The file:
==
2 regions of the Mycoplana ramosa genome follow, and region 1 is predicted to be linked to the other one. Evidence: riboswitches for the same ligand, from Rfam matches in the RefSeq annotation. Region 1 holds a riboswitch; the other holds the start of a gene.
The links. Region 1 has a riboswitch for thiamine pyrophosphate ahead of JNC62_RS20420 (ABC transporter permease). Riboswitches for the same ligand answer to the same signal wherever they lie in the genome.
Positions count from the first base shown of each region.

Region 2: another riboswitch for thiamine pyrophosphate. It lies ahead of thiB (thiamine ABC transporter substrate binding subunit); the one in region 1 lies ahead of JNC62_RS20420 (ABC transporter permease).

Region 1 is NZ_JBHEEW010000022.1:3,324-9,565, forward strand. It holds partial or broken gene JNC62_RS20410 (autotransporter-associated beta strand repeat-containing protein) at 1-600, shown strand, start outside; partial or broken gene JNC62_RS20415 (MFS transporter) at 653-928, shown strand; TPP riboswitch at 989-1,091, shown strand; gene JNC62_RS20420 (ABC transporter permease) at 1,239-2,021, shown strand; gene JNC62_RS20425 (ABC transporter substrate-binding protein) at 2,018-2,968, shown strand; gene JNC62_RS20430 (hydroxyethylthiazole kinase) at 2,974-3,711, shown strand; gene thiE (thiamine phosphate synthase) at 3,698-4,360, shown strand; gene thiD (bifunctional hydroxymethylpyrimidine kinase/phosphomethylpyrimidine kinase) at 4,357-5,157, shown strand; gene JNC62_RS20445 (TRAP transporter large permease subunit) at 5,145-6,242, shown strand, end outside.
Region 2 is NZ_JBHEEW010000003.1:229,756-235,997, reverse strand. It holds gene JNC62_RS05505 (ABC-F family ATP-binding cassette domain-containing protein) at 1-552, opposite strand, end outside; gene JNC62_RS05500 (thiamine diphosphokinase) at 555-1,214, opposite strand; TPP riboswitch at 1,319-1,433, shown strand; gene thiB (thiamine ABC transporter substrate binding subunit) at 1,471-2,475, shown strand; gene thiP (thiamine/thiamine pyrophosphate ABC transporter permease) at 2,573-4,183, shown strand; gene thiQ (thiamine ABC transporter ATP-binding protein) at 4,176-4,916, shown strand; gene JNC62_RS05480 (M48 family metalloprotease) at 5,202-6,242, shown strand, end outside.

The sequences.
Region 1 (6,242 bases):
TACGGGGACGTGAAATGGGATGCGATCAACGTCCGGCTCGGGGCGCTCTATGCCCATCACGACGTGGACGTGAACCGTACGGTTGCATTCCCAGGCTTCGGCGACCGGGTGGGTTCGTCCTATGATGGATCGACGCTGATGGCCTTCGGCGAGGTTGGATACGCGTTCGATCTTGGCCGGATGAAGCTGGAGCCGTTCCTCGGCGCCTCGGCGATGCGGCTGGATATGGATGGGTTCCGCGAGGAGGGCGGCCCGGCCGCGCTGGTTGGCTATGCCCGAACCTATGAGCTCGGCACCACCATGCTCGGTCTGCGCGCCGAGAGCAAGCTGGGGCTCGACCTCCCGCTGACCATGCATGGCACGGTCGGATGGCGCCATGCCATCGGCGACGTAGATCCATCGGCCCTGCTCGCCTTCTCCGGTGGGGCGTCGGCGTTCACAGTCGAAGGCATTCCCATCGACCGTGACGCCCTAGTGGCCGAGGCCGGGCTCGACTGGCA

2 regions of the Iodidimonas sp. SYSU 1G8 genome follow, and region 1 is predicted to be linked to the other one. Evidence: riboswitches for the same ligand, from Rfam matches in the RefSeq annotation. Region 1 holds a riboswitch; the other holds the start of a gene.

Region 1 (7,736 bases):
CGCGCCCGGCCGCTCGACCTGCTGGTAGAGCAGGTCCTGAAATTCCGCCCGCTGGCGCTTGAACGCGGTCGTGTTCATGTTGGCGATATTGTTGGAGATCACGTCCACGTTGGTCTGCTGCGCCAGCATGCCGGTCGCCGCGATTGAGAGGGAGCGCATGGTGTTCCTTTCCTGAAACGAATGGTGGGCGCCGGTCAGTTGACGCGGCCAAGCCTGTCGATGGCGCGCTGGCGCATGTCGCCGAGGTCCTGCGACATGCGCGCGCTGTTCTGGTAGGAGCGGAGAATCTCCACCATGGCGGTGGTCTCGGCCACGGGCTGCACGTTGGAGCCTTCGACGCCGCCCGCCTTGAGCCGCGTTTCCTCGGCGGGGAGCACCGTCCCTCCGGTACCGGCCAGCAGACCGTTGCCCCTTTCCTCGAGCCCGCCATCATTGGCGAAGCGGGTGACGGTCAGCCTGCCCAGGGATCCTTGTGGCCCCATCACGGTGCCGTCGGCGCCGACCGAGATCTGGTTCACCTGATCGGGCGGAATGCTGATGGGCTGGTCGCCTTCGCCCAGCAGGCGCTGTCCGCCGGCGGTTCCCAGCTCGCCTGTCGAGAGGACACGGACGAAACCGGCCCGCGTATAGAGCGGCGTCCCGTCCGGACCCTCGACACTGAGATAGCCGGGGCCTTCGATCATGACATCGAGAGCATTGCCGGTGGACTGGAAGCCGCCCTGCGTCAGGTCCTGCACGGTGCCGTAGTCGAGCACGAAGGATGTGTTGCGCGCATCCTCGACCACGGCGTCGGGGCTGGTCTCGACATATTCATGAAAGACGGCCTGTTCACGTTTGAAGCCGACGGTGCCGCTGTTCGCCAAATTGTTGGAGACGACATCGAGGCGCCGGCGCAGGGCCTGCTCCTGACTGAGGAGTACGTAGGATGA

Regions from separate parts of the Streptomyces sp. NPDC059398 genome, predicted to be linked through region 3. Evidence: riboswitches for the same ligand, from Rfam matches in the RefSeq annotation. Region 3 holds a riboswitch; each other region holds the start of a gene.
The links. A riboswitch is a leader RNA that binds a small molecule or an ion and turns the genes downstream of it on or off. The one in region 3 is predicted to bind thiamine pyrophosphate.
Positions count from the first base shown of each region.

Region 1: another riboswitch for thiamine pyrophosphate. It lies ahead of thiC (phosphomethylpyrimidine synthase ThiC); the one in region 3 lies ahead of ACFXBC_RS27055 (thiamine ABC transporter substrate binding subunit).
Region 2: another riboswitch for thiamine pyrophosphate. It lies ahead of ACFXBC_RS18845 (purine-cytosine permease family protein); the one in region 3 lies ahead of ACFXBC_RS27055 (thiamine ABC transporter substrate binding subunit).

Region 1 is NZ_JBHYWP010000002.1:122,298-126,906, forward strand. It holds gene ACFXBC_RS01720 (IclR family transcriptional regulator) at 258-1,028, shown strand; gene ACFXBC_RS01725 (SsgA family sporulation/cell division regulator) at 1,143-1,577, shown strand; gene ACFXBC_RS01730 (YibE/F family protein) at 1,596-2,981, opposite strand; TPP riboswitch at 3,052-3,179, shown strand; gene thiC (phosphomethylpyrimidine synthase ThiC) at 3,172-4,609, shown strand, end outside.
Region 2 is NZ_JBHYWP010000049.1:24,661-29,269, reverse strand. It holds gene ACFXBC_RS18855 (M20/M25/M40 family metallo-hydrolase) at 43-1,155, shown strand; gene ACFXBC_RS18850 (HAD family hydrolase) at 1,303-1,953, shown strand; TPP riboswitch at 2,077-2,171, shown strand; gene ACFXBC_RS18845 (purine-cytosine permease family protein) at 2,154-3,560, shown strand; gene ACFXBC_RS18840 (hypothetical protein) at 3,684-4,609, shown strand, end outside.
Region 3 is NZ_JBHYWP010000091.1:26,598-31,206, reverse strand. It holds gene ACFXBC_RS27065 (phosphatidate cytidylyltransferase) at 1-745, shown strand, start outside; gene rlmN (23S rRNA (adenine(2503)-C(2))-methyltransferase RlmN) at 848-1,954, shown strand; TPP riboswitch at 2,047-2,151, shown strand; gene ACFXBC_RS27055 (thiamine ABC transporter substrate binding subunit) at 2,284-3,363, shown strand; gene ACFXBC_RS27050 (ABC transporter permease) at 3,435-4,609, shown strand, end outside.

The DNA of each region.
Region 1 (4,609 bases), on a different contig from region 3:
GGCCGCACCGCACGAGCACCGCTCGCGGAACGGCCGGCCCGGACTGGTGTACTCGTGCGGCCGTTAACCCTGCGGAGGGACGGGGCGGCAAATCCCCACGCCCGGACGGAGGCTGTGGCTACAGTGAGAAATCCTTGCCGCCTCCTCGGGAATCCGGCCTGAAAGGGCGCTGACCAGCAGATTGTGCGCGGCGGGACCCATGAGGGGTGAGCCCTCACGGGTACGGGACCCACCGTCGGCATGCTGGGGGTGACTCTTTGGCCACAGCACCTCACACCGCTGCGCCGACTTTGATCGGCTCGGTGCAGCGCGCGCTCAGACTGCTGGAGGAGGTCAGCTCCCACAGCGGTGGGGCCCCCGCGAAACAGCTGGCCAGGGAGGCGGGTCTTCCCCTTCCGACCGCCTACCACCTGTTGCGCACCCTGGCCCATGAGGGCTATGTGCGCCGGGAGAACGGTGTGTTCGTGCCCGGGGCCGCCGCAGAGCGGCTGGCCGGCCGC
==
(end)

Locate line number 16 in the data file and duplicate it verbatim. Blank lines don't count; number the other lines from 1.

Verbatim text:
Region 1: another riboswitch for thiamine pyrophosphate. It lies ahead of thiC (phosphomethylpyrimidine synthase ThiC); the one in region 3 lies ahead of ACFXBC_RS27055 (thiamine ABC transporter substrate binding subunit).